Trump inauguration

…two words that should never appear in the same sentence.

As usual, the Fall say all that needs to be said:

2016 in a nutshell

So that was 2016. The year we lost Bowie, Prince, and Laughing Len. The year Phil Collins came out of retirement. The year the British public set itself a simple intelligence test and only managed to score 48%. The year a dedicated, hard-working MP was murdered by a xenophobic wanker. The year Farage and Trump laughed in our faces from a fake gold-plated elevator. The year the word ‘expert’ became a term of abuse. The year truth became an outdated concept.

On the plus side, I took some more photos. So here’s my sixth annual video slideshow review of the year:

(Click the arrows bottom-right next to the word Vimeo to view the slideshow in full-screen mode.)

Consistent as ever, as in the previous five years, this year’s slideshow contains 97 photos.

Once again, I composed the ambient pap backing track. It is called Techno Prisoners:

See also:

29 not out

I made my 29th consecutive Christmas Eve ascent of Moel Famau earlier today, accompanied by Carolyn, her sprogs, and a great dane named Minnie.

Moel Famau, Christmas Eve 2016

More photos here.

I'm beginning to think I might be in a rut. (As in a groove in the ground; not as in what deer get into.)

See also:

J.A.G.

BBC: John Gwilliam: Wales Grand Slam-winning captain dies at 93
Gwilliam
Former Wales Grand Slam-winning captain John Gwilliam - who was part of the last Welsh team to beat New Zealand - has died at the age of 93…
Away from rugby, he served as a tank commander during the Second World War and was headmaster of the independent Birkenhead School from 1963 to 1988…
Gwilliam was described as a physically imposing, religious and austere, and he is remembered at Birkenhead School as a strict disciplinarian.

My old headmaster. Physically imposing, religious, austere, and a strict disciplinarian pretty much nails it.

As a young atheist, I used to disagree with him in Divinity (RE) lessons. He got his own back by making me into a 'monitor'. The difference between a monitor and a prefect was that monitors weren't required to read the lesson in school chapel. In my case, I'm pretty sure he didn't want to take the risk.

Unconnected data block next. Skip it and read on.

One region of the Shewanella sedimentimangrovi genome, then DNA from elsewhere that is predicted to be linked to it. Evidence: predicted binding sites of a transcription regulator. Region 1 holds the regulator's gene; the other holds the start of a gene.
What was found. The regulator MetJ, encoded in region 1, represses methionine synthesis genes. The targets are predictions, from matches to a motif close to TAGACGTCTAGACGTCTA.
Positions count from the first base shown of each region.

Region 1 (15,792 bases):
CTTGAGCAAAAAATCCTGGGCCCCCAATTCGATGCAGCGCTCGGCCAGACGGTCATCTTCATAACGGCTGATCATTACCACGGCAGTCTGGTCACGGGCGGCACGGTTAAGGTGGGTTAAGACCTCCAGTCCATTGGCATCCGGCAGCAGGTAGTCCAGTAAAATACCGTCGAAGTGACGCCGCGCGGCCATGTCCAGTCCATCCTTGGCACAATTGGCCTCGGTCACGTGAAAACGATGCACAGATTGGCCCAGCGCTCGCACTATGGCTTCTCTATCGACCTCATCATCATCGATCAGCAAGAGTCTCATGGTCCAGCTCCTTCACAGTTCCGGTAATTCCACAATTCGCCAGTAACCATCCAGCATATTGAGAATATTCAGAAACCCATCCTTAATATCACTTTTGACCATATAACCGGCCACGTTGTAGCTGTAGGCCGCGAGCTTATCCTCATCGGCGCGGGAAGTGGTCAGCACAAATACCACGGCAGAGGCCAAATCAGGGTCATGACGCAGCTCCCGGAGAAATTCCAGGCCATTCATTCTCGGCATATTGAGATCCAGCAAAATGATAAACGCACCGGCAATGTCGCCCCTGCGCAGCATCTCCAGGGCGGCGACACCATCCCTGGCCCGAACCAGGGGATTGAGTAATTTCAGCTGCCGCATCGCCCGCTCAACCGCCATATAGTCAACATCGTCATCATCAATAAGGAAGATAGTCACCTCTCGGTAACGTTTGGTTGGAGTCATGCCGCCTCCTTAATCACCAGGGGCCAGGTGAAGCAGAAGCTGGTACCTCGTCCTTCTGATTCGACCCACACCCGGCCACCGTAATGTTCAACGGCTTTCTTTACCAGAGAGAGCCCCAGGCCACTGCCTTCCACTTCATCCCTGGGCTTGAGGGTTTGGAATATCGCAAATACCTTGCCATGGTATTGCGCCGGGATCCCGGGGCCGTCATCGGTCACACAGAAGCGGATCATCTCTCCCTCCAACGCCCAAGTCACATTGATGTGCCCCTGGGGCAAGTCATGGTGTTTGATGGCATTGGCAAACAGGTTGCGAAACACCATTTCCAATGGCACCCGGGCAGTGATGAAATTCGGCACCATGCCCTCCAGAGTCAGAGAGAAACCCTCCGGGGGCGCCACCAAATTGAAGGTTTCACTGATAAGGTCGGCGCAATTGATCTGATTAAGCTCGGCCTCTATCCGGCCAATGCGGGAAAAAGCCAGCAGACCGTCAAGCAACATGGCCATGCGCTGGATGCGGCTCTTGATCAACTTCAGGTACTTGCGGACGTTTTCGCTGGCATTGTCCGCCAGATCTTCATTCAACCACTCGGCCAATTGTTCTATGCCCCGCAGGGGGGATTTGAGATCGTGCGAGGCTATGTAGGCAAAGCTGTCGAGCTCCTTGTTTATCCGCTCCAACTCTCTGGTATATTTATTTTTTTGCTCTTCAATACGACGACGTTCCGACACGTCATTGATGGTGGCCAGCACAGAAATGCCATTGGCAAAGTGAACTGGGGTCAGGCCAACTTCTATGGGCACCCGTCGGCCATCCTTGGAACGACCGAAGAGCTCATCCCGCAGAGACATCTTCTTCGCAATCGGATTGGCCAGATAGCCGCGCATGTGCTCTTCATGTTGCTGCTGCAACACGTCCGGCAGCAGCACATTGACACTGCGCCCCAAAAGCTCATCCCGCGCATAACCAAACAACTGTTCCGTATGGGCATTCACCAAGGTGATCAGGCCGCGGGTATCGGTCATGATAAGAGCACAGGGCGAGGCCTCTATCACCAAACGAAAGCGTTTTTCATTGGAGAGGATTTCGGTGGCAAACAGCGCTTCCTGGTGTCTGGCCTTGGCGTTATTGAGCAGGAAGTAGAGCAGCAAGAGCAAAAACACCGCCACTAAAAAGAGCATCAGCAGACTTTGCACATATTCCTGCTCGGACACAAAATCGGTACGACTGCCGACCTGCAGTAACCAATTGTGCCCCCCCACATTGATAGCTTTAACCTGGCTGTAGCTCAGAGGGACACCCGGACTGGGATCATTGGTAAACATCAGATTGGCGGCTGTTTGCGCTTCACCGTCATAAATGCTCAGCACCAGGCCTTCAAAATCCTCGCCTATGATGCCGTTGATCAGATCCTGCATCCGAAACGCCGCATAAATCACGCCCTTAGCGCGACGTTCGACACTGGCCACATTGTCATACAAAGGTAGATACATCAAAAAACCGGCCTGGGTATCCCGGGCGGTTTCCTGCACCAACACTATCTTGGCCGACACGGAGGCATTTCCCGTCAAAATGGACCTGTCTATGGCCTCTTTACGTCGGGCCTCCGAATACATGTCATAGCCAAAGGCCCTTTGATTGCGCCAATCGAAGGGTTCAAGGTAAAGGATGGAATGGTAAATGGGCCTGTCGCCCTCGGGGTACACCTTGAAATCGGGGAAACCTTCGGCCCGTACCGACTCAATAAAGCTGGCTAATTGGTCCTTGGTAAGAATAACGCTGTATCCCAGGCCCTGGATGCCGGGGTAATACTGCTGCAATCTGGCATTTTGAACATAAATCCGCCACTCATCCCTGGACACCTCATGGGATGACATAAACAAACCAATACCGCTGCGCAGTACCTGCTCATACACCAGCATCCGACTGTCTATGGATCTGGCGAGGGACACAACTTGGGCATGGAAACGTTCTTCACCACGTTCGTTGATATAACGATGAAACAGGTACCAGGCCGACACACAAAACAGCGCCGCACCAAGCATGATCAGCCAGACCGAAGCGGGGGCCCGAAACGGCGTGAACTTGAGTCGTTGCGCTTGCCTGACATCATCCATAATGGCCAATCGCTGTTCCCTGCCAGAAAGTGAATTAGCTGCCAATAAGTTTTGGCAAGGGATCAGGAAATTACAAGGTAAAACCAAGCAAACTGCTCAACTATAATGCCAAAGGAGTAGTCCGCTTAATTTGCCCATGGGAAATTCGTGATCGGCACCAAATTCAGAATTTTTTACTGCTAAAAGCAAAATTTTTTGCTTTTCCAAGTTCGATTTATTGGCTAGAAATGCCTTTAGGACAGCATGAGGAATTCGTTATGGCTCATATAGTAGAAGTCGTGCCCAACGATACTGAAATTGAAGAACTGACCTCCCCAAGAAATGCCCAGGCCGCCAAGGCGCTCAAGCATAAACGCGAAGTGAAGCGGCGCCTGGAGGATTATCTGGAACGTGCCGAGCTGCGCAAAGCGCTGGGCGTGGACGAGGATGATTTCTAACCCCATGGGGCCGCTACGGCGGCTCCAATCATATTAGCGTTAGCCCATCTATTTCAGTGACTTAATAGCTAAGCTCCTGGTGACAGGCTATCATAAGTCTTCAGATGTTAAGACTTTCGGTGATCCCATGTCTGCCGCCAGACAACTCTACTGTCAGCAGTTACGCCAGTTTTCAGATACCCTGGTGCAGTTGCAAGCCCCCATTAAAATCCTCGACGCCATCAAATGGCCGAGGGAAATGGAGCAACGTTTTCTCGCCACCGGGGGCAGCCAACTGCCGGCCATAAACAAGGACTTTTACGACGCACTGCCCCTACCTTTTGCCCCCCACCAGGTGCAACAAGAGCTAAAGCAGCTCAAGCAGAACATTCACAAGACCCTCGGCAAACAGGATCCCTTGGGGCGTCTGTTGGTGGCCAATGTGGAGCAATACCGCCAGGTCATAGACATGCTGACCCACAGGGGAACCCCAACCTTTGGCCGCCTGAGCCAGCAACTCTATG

The colour of bullshit

Some progress at last! We'll need to flesh out one or two details later, obviously, but the good news is our Prime Minister has a firm handle on precisely what colour Brexit needs to be. And it's not just one colour, it's three: red, white and blue!

That certainly seems to clarify matters.

They've been putting an awful lot of thought into this, you can tell. I feel almost stupid for voting for the other side.

Spectacular solution

Disaster:
Disaster!
…averted:
Genius solution

Film review: Jack Reacher (2012)

Tom Cruise has never won an Oscar. Not once. Not for Eyes Wide Shut. Not for Knight and Day. Not even for Mission: Impossible 2.

He has come tantalisingly close a few times. Like when he played opposite Oscar-scooping Dustin Hoffman in Rain Man. And when his first ex-wife, Nicole Kidman, won an Academy Award for donning a prosthetic nose to look utterly unlike Virginia Woolf in The Hours. Not to forget the time Cruise shouted ‘SHOW ME THE MONEY!’ over and over again, only to see Cuba Gooding Jr pick up an Oscar for shouting exactly the same catch-phrase in exactly the same film.

Close, but no Oscar.

Infuriatingly, Cruise even failed to pick up an Academy Award for portraying a man paralysed from the waist down in Born on the Fourth of July. Roles in which non-disabled actors play people with disabilities are usually an Oscar shoo-in. Think of the aforementioned Dustin Hoffman in Rain Man, Daniel Day-Lewis in My Left Foot, Al Pacino in Scent of a Woman, Tom Hanks in Forrest Gump, Jack Nicholson in As Good As It Gets, Colin Firth in The King's Speech, Jamie Foxx in Ray, and Eddie Redmayne in The Theory of Everything. Yet still no ‘And the winner is…’ for poor old Tom Cruise. He must have been kicking himself. (Metaphorically, in real life, I mean; not literally, in the movie, obviously.)

In a stroke of potential genius, however, Cruise more recently attempted to turn Oscar-contention convention on its head in the 2012 action thriller Jack Reacher. In this film, based on Lee Child’s novel One Shot, Cruise, an actor five-foot-seven-inches in stature, portrays the eponymous Jack Reacher, a peripatetic private investigator whose most notable feature is that he is six-foot-five-inches tall. Not that being five-foot-seven counts as a physical disability, you understand. But portraying an extremely tall man clearly pushed Tom Cruise's acting ability to the limit—which is exactly what he needed to happen, if he hoped to be an Oscar-contender.

Having a rather short man play someone approaching gigantism also conveyed certain dramatic benefits on the movie, not least in the fight scenes. At one point in the film, Reacher is challenged to a fist-fight by four hired ne'er-do-wells. Scaled up, each of these ruffians must be approaching eight-foot tall, adding considerably to their menace. Indeed, the whole fight sequence is reminiscent of Bilbo Baggins taking on the three trolls in 2012's other action-packed blockbuster, The Hobbit: an Unexpected Journey.

Reacher v troll

Reacher polishes off a troll with a well-aimed blow to the nuts.

All of which makes Tom Cruise's failure to secure even a nomination for best actor for Jack Reacher so utterly incomprehensible. It's almost as if the members of the Academy of Motion Picture Arts and Sciences have something against not particularly tall people.

Yet hope springs eternal. Undaunted by the gaping void in his awards cabinet, Cruise returned to the role he had already made his own in this summer's sequel, the ironically titled Jack Reacher: Never Go Back.

It can only be a matter of time before Oscar recognition is finally conferred on Tom Cruise. Next February, surely…

Jack Reacher (2012): 7/10